Opposition parties denounced constitutional amendments granting President Gen. Pervez Musharraf sweeping powers, calling them a blow to democracy and vowing to repeal them if they win control of parliament in the October elections.

Analysts said the opposition had little alternative but to put aside their differences and try to win control of parliament in the Oct. 10 balloting.

During a two-hour press conference Wednesday, Musharraf, who seized power in an October 1999 bloodless coup, announced he had unilaterally decreed 29 amendments to the constitution, granting himself the power to dismiss parliament, establishing a National Security Council to oversee the government and extending his stay in office by five years.

Opposition politicians said the move effectively hamstrings the next prime minister and parliament. Major parties said changes to the constitution could only be made by parliament and accused Musharraf of seeking to perpetuate dictatorship under the guise of democracy.

The Pakistan People's Party of former Prime Minister Benazir Bhutto, believed to be the strongest opposition party, said Musharraf "might as well declare himself as the absolute monarch for life." The party insisted that only parliament had the right to change the constitution.

"Musharraf has grabbed all the powers and the next prime minister will be helpless," Nawabzada Nasrullah Khan of the Alliance for the Restoration of Democracy told reporters in Lahore. "Musharraf got the power to dissolve the parliament to blackmail the future prime ministers and members of the parliament so that they don't take any action against him."

The spokesman for the main Islamic party, Jamaat-e-Islami, said the amendments made a mockery of pledges to restore democracy. The spokesman, Ameerul Azeem, said the opposition would "undo these amendments if voted into power by the people of Pakistan."

Sadique al-Farooq, spokesman for the Pakistan Muslim League, said his party would use all means short of violence to challenge Musharraf's rule.

"Now the ball is in the court of all those forces who believe in a true democratic system," Farooq said.

Analyst Khalid Mehmood of the Institute of Regional Studies said the opposition's options were limited and their best hope was a strong showing in the October balloting.

"All the political parties and intellectuals and lawyers are of the common opinion that the government is not authorized in its present state to amend the constitution," Mehmood told The Associated Press. "But Musharraf is doing it and all the political parties have to bear it. They can't do anything right now except to take part in the coming elections. The future depends upon the new parliament."

During the last year, political commentators have said Musharraf has skillfully used his position as the linchpin of the U.S. war against terrorism in neighboring Afghanistan to shore up his position at home without criticism from Washington or other major capitals.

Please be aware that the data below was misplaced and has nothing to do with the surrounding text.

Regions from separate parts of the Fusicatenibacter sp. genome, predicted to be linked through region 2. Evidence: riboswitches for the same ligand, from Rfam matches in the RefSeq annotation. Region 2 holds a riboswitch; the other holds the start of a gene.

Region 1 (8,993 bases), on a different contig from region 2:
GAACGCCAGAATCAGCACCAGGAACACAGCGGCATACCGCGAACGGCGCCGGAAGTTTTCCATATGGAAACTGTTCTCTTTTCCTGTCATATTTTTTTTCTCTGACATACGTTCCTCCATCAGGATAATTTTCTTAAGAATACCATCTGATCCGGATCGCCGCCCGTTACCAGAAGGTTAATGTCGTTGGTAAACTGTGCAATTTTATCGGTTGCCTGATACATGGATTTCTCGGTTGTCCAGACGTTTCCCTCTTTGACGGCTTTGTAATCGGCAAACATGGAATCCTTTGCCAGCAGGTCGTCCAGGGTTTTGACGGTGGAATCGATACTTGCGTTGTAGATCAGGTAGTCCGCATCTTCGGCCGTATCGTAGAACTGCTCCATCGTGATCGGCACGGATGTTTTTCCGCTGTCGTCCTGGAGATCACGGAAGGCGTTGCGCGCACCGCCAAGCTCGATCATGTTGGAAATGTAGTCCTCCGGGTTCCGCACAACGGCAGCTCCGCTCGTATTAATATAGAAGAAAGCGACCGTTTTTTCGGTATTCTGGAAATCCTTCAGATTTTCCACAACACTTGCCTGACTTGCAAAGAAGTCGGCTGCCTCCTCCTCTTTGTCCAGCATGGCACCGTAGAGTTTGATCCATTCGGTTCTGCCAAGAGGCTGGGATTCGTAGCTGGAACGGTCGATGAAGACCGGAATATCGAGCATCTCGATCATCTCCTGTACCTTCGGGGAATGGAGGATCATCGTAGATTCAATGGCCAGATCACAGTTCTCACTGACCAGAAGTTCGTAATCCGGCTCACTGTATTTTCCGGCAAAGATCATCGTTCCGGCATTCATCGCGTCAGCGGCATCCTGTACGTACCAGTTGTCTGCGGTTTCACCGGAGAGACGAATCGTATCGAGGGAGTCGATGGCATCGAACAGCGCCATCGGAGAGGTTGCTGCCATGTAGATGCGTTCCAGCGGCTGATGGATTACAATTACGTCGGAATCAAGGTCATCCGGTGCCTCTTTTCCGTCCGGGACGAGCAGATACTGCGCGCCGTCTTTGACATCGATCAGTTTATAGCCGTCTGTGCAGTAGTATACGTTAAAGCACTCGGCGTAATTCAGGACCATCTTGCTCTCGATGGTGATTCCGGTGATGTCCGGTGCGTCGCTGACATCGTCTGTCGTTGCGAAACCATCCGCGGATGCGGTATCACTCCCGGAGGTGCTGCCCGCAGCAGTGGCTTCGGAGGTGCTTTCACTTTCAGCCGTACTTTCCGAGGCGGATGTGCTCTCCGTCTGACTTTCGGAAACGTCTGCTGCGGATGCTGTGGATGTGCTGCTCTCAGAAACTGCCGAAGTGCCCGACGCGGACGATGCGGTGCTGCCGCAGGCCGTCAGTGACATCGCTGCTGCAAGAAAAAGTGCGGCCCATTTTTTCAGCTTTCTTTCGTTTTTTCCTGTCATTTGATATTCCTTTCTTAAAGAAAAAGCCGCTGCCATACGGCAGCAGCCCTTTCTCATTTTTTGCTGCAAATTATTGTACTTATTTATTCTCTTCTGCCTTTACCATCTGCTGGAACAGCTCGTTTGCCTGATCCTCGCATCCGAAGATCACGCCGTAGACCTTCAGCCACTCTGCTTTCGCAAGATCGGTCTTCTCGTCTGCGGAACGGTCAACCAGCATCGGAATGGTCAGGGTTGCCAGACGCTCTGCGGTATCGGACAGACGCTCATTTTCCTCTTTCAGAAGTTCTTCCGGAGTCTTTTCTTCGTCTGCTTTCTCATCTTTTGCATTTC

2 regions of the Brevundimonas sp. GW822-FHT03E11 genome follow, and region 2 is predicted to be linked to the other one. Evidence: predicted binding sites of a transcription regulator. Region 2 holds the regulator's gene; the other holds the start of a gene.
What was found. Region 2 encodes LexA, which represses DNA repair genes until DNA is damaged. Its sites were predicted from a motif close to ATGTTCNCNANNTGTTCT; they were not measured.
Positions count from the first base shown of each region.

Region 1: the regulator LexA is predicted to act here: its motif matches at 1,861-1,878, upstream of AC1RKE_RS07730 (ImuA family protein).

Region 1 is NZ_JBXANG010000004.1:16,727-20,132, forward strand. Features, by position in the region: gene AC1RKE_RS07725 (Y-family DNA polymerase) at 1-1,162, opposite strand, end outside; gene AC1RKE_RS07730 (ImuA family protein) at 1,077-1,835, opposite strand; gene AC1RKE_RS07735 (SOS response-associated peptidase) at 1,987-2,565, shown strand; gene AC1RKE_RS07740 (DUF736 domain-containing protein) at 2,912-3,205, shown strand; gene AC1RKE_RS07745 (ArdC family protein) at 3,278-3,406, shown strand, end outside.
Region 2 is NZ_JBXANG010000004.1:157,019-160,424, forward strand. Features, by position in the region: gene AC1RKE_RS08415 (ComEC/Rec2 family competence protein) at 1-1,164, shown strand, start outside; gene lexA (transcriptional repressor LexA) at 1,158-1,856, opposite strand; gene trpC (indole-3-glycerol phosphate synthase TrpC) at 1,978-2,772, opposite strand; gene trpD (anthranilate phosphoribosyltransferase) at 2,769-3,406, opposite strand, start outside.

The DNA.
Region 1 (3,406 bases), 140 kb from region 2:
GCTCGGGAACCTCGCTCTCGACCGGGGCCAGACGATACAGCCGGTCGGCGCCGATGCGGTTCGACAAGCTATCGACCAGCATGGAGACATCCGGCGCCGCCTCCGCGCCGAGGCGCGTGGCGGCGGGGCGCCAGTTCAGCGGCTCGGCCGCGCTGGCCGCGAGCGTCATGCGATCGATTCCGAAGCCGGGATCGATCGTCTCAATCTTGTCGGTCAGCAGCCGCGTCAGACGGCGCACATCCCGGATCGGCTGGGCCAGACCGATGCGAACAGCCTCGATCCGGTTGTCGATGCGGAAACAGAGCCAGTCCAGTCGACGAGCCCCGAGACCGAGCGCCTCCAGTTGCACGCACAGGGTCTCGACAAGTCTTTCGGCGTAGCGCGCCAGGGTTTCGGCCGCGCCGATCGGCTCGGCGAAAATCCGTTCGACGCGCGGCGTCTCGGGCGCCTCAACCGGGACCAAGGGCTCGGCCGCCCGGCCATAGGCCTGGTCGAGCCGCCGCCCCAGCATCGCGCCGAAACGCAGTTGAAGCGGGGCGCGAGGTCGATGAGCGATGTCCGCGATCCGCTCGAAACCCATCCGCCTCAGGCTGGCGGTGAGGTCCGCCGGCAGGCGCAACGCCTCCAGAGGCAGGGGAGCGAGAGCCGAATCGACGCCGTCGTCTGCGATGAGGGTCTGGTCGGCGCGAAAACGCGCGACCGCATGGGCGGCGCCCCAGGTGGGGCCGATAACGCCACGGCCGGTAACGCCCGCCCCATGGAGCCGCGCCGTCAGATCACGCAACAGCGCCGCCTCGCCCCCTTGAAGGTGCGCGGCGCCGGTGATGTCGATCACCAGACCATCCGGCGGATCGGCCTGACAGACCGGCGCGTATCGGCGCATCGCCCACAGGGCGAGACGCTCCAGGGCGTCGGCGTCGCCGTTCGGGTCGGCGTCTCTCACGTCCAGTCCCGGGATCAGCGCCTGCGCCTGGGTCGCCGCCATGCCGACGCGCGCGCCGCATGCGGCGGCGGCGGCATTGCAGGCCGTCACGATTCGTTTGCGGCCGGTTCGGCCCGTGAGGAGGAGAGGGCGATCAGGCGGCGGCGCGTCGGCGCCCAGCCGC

After the 1999 coup, Musharraf was shunned by the United States and its Western allies. All that changed when he abandoned support for the Afghan Taliban and joined the U.S.-led war against terrorism, allowing the Americans to use bases in this country and helping track down Taliban and al-Qaida fugitives who fled here last year.

In announcing the amendments, Musharraf argued the changes were necessary for stability and accountability in a political culture marked by decades of military government and civilian misrule.

"Pakistan is passing through a very crucial transitional period,'' Musharraf said. ``We are taking Pakistan from democratic dictatorship to elected democracy. I want to introduce a sustainable democratic order."

One amendment formalized an additional five years in office for Musharraf that he won in a controversial referendum in April. Another gave the military a formal role in governing the nation for the first time by setting up a National Security Council to oversee elected rulers — and include senior military officials.

Amendments also grant the president the authority to dissolve parliament, a power which the late President Mohammed Zia ul-Haq decreed but which was abolished by former Prime Minister Nawaz Sharif, whom Musharraf ousted nearly three years ago.

The president will also be able to appoint the chairman of the joint chiefs of staff and the heads of all three military branches. That power had been held by the prime minister.

Despite his new powers, Musharraf insisted that he would transfer governing authority to the new prime minister, who will be chosen by parliament, and denied that the military would have a role in governance.

"The National Security Council has absolutely nothing to do with running the country," Musharraf said. He said its role would be limited to consultation on strategic issues and matters of national importance.

"I have made these amendments in the larger interest of the country," Musharraf said. "I want to see sustainable democracy in Pakistan."